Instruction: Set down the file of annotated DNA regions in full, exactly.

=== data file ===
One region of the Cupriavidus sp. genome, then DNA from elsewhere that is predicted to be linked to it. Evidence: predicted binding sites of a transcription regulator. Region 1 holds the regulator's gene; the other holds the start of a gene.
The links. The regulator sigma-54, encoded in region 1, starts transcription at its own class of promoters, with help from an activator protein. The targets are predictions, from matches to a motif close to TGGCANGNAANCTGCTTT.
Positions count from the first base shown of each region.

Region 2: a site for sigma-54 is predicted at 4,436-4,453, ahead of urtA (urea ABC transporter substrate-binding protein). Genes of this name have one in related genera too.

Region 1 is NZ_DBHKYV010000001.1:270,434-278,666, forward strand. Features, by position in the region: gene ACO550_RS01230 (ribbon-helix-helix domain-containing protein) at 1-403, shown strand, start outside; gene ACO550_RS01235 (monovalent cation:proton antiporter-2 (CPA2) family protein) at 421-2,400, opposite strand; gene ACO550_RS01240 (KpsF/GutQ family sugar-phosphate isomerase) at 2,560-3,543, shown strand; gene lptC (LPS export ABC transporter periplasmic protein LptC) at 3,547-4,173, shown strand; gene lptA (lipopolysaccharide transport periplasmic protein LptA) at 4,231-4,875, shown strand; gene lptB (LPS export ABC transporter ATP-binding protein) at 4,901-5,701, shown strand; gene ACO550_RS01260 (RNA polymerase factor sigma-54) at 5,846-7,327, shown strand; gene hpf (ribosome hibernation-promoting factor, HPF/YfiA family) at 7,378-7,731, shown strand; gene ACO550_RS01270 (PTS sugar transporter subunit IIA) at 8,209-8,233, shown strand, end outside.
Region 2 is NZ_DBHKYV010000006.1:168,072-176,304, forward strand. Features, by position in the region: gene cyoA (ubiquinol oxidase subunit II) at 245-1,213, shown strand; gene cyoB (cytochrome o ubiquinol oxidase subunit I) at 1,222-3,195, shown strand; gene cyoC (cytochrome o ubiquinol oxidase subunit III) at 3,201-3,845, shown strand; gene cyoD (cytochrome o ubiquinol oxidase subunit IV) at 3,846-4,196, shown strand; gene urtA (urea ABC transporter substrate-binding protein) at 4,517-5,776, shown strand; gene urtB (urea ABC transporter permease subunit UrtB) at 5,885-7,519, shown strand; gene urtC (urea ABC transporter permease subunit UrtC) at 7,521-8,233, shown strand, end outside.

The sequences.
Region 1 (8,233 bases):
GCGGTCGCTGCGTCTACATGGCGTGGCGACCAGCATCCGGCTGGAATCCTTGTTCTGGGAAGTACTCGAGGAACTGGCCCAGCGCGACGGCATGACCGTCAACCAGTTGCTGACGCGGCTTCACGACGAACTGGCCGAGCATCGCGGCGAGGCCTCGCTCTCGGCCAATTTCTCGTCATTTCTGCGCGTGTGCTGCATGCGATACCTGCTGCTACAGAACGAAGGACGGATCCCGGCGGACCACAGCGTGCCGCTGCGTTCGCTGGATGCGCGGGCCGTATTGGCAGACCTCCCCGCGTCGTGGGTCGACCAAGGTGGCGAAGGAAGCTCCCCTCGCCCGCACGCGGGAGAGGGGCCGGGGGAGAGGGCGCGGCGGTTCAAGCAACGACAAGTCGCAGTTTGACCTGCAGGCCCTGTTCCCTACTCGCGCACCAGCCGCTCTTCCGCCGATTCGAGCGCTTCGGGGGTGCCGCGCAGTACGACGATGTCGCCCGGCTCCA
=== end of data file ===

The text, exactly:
One region of the Cupriavidus sp. genome, then DNA from elsewhere that is predicted to be linked to it. Evidence: predicted binding sites of a transcription regulator. Region 1 holds the regulator's gene; the other holds the start of a gene.
The links. The regulator sigma-54, encoded in region 1, starts transcription at its own class of promoters, with help from an activator protein. The targets are predictions, from matches to a motif close to TGGCANGNAANCTGCTTT.
Positions count from the first base shown of each region.

Region 2: a site for sigma-54 is predicted at 4,436-4,453, ahead of urtA (urea ABC transporter substrate-binding protein). Genes of this name have one in related genera too.

Region 1 is NZ_DBHKYV010000001.1:270,434-278,666, forward strand. Features, by position in the region: gene ACO550_RS01230 (ribbon-helix-helix domain-containing protein) at 1-403, shown strand, start outside; gene ACO550_RS01235 (monovalent cation:proton antiporter-2 (CPA2) family protein) at 421-2,400, opposite strand; gene ACO550_RS01240 (KpsF/GutQ family sugar-phosphate isomerase) at 2,560-3,543, shown strand; gene lptC (LPS export ABC transporter periplasmic protein LptC) at 3,547-4,173, shown strand; gene lptA (lipopolysaccharide transport periplasmic protein LptA) at 4,231-4,875, shown strand; gene lptB (LPS export ABC transporter ATP-binding protein) at 4,901-5,701, shown strand; gene ACO550_RS01260 (RNA polymerase factor sigma-54) at 5,846-7,327, shown strand; gene hpf (ribosome hibernation-promoting factor, HPF/YfiA family) at 7,378-7,731, shown strand; gene ACO550_RS01270 (PTS sugar transporter subunit IIA) at 8,209-8,233, shown strand, end outside.
Region 2 is NZ_DBHKYV010000006.1:168,072-176,304, forward strand. Features, by position in the region: gene cyoA (ubiquinol oxidase subunit II) at 245-1,213, shown strand; gene cyoB (cytochrome o ubiquinol oxidase subunit I) at 1,222-3,195, shown strand; gene cyoC (cytochrome o ubiquinol oxidase subunit III) at 3,201-3,845, shown strand; gene cyoD (cytochrome o ubiquinol oxidase subunit IV) at 3,846-4,196, shown strand; gene urtA (urea ABC transporter substrate-binding protein) at 4,517-5,776, shown strand; gene urtB (urea ABC transporter permease subunit UrtB) at 5,885-7,519, shown strand; gene urtC (urea ABC transporter permease subunit UrtC) at 7,521-8,233, shown strand, end outside.

The sequences.
Region 1 (8,233 bases):
GCGGTCGCTGCGTCTACATGGCGTGGCGACCAGCATCCGGCTGGAATCCTTGTTCTGGGAAGTACTCGAGGAACTGGCCCAGCGCGACGGCATGACCGTCAACCAGTTGCTGACGCGGCTTCACGACGAACTGGCCGAGCATCGCGGCGAGGCCTCGCTCTCGGCCAATTTCTCGTCATTTCTGCGCGTGTGCTGCATGCGATACCTGCTGCTACAGAACGAAGGACGGATCCCGGCGGACCACAGCGTGCCGCTGCGTTCGCTGGATGCGCGGGCCGTATTGGCAGACCTCCCCGCGTCGTGGGTCGACCAAGGTGGCGAAGGAAGCTCCCCTCGCCCGCACGCGGGAGAGGGGCCGGGGGAGAGGGCGCGGCGGTTCAAGCAACGACAAGTCGCAGTTTGACCTGCAGGCCCTGTTCCCTACTCGCGCACCAGCCGCTCTTCCGCCGATTCGAGCGCTTCGGGGGTGCCGCGCAGTACGACGATGTCGCCCGGCTCCA